Rice hulls: Wikis


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From Wikipedia, the free encyclopedia

Rice hulls (or rice husks) are the hard protecting coverings of grains of rice. In addition to protecting rice during the growing season, rice hulls can be put to use as building material, fertilizer, insulation material, or fuel.



Rice hulls are the coating for the seeds, or grains, of the rice plant. To protect the seed during the growing season, the hull is made of hard materials, including opaline silica and lignin. The hull is mostly indigestible to humans. During the milling process, the hulls are removed from the grain to create brown rice, the brown rice is then milled further to remove the bran layer to become white rice. The very high content in amorphous silica of the hulls confer to them and to their ash (SiO2 ~ 20 wt.%) after combustion very valuable properties.


A number of rice-producing countries, (e.g. Thailand), are currently conducting research on industrial uses of rice hulls. Some of the current and potential applications are listed below.


Rice hulk can be used to produce mesoporous molecular sieves (e.g., MCM)[1][2], which are applied as catalysts for various chemical reactions, as a support for drug delivery system and as adsorbent in waste water treatment.

Pet food fiber

Rice hulls are the outermost covering of the rice and come as organic rice hulls and natural rice hulls. Rice hulls are an inexpensive byproduct of human food processing, serving as a source of fiber that is considered a filler ingredient in cheap pet foods. [1]

Building material

Rice hulls are a class A insulating material because they are difficult to burn and less likely to allow moisture to propagate mold or fungi. It was found out that rice hull when burned produced amounts of silica. For these reasons it provides excellent thermal insulation.

Pillow stuffing

Rice hulls are used as pillow stuffing. The pillows are loosely stuffed and considered therapeutic as they retain the shape of the head. In China, in 2009, where these pillows have become popular, one pillow costs approximately 40 Reminbi (almost USD $6), and is considered a luxury item. The high price is testament to its trendiness, as one ton of rice hulls, even in the US, costs approximately $5 US.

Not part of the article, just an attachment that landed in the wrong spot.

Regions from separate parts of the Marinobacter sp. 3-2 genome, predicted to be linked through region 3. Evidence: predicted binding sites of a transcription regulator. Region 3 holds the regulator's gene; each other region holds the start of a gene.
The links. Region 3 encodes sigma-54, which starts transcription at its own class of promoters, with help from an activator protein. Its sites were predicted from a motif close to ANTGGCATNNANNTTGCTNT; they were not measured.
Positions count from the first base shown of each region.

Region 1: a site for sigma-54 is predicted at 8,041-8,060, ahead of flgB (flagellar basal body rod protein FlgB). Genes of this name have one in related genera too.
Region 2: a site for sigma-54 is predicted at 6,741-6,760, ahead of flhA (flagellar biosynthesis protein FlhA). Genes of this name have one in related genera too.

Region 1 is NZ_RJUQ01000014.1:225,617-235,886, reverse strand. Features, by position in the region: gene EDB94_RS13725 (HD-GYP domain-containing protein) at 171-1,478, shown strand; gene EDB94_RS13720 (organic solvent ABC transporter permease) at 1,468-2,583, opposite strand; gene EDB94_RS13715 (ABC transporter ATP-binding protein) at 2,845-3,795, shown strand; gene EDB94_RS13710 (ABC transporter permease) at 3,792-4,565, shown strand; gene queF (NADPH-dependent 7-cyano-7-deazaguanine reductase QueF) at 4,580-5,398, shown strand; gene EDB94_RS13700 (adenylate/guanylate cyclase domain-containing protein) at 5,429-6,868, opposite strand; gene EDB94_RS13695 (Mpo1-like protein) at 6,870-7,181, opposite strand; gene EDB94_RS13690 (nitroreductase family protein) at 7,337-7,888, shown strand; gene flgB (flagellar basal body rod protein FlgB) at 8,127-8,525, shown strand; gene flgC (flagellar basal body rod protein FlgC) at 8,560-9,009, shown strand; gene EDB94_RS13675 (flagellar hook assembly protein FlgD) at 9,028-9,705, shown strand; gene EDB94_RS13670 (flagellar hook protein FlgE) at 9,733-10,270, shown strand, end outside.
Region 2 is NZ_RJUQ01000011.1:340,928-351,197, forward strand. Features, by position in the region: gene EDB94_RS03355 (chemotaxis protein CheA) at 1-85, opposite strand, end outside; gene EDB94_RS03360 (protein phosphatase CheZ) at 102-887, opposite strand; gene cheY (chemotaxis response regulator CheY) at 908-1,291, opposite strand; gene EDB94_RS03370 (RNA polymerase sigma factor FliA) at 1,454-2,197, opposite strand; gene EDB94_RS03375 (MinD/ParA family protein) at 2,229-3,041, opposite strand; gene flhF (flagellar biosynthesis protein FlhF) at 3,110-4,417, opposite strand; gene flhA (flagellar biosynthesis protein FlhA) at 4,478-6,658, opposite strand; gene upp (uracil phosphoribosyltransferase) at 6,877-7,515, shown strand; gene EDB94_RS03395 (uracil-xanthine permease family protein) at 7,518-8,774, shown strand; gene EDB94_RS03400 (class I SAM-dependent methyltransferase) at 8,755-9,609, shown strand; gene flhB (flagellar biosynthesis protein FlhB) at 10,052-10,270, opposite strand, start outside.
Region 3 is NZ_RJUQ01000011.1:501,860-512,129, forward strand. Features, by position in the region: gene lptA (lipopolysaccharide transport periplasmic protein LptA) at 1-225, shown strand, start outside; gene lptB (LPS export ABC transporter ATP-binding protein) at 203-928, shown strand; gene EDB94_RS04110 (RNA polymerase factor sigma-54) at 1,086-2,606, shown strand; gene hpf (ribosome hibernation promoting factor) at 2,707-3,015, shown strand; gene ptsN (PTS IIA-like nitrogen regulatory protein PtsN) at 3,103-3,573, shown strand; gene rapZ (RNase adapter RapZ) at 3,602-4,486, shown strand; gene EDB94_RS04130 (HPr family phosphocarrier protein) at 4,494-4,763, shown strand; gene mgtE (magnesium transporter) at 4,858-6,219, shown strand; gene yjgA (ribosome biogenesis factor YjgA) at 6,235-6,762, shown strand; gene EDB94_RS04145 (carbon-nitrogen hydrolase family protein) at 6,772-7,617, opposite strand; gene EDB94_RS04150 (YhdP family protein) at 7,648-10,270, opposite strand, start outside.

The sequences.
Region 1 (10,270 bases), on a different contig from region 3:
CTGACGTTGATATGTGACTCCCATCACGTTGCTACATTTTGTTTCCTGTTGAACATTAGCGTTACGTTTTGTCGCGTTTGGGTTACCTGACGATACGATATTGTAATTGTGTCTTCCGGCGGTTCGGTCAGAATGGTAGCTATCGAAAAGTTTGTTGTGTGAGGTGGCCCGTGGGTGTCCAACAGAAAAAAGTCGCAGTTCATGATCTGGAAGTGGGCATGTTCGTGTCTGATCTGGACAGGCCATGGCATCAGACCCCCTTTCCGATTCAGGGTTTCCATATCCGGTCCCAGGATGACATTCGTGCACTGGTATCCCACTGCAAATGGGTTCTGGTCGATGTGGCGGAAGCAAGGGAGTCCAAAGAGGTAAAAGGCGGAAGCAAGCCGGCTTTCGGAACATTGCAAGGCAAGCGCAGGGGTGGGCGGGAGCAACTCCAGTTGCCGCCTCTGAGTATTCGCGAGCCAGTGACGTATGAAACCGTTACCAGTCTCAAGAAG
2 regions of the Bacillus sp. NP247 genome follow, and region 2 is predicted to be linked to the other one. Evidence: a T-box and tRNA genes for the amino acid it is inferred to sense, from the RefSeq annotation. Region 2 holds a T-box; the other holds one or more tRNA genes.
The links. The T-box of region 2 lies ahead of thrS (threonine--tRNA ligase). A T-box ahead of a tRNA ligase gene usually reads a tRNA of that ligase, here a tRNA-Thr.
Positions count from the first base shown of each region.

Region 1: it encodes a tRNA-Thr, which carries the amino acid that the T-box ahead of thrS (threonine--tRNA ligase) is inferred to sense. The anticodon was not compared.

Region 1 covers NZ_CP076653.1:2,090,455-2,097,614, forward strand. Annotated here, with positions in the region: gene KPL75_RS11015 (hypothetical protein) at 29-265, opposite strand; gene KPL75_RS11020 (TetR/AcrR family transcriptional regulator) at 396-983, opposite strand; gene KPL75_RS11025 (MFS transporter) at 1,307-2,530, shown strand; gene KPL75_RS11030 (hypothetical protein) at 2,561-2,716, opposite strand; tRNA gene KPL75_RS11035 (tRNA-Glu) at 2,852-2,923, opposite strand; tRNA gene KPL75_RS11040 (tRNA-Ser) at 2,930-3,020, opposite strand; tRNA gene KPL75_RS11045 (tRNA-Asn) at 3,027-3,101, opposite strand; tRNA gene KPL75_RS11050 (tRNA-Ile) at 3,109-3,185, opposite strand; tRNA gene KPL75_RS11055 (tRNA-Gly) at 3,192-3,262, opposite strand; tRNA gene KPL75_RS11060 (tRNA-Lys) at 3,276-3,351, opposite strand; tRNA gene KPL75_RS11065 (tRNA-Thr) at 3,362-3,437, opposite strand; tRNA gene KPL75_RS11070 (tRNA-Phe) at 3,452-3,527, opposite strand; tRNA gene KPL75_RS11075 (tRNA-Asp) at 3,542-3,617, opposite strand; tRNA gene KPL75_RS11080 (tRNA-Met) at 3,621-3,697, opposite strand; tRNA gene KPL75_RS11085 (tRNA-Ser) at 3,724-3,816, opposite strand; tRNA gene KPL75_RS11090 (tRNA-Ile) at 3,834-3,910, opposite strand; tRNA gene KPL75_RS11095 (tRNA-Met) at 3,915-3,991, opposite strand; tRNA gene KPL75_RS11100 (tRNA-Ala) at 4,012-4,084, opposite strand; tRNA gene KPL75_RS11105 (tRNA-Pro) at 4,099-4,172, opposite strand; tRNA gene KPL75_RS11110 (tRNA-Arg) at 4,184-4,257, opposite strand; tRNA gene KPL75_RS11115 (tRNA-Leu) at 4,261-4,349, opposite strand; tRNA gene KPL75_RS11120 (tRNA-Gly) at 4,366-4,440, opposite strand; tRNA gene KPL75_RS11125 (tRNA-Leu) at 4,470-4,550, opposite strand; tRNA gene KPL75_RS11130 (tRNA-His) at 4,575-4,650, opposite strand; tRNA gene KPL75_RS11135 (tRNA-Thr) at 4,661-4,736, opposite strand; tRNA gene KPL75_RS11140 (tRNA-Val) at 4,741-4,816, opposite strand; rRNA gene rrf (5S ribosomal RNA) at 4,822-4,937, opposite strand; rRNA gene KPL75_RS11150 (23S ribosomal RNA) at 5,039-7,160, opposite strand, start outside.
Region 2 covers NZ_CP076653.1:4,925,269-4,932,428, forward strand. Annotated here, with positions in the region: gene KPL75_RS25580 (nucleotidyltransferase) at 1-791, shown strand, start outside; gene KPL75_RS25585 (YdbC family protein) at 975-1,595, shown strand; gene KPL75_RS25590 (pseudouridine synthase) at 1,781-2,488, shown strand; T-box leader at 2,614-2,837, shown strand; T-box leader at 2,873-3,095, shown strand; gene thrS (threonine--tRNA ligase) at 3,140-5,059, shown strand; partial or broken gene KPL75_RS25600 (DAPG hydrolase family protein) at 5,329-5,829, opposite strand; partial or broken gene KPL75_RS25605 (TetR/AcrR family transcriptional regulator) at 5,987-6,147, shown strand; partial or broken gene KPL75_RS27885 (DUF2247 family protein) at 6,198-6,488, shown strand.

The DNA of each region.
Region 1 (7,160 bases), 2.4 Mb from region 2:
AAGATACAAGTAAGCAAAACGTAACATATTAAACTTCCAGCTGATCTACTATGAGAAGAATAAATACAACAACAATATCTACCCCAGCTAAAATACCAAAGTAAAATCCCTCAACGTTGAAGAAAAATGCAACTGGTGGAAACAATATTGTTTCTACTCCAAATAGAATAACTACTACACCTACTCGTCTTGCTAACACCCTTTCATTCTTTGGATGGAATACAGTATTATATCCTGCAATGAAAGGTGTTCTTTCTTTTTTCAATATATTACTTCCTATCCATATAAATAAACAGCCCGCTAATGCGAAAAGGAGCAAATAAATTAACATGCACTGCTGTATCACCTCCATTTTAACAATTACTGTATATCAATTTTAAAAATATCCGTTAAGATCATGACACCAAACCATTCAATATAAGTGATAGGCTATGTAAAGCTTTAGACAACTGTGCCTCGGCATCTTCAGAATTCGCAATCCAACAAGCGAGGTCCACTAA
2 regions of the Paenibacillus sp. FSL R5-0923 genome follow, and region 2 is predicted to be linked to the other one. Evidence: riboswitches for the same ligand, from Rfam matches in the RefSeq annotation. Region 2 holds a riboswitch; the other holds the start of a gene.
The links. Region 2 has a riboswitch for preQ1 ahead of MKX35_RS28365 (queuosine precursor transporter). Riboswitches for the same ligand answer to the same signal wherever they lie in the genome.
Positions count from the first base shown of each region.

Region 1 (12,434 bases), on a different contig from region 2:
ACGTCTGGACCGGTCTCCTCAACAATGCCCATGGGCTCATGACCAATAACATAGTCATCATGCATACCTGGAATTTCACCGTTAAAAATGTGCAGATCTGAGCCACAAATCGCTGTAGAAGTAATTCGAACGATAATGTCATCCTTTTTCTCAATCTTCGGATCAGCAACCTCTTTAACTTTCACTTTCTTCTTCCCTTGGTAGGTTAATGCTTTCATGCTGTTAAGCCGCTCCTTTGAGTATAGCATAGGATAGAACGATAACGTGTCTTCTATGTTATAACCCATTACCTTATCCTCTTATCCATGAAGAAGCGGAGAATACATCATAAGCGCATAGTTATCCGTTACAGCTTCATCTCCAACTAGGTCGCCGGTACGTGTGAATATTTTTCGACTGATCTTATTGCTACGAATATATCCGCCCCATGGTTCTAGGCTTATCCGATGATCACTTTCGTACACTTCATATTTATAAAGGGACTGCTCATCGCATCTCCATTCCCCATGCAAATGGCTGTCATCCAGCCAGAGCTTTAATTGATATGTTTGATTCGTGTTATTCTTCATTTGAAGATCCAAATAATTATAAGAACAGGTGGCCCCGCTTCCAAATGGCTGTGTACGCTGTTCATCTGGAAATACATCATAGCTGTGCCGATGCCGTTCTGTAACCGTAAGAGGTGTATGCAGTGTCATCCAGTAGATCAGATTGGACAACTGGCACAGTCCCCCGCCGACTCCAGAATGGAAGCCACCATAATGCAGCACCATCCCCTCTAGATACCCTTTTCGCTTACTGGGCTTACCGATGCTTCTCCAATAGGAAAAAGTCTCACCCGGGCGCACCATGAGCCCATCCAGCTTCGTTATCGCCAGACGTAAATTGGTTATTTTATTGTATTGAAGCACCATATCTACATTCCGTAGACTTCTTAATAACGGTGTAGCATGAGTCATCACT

Rice hulls are organic material and can be composted. However, their high lignin content can make this a slow process. Sometimes earthworms are used to accelerate the process. Using vermicomposting techniques, the hulls can be converted to fertilizer in about four months.

SiC production

Rice hulls are a low-cost material from which silicon carbide "whiskers" can be manufactured. The SiC whiskers are then used to reinforce ceramic cutting tools, increasing their strength tenfold.[3]


With proper techniques, rice hulls can be burned and used to power steam engines. Some rice mills originally dispose off the hulls in this way.


Rice hulls can be used in brewing beer to increase the lautering ability of a mash.

Juice extraction

Rice hulls are used as a "press aid" to improve extraction efficiency of apple pressing.[4]

Rice husk ash

The ash produced after the husks have been burned, (abbreviated to RHA), is high in silica. A number of possible uses are being investigated for this. These uses include

  • aggregates and fillers for concrete and board production
  • economical substitute for microsilica / silica fumes
  • absorbents for oils and chemicals
  • soil ameliorants
  • as a source of silicon
  • as insulation powder in steel mills
  • as repellents in the form of "vinegar-tar"
  • as a release agent in the ceramics industry
  • as an insulation material for homes and refrigerants

See also

External links


  1. ^ S. Chiarakorn et al. "Influence of functional silanes on hydrophobicity of MCM-41 synthesized from rice husk" Sci. Technol. Adv. Mater. 8 (2007) 110 free download
  2. ^ J. Chumee et al. "Characterization of platinum–iron catalysts supported on MCM-41 synthesized with rice husk silica and their performance for phenol hydroxylation" Sci. Technol. Adv. Mater. 9 (2008) 015006 free download
  3. ^ http://www.ms.ornl.gov/researchgroups/process/cpg/sic.htm
  4. ^ Press aids
  • Ma, Jian Feng; Kazunori Tamai, Naoki Yamaji, Namiki Mitani, Saeko Konishi, Maki Katsuhara, Masaji Ishiguro, Yoshiko Murata, Masahiro Yano (2006). "A silicon transporter in rice". Nature 440 (7084): 688–691. doi:10.1038/nature04590.  

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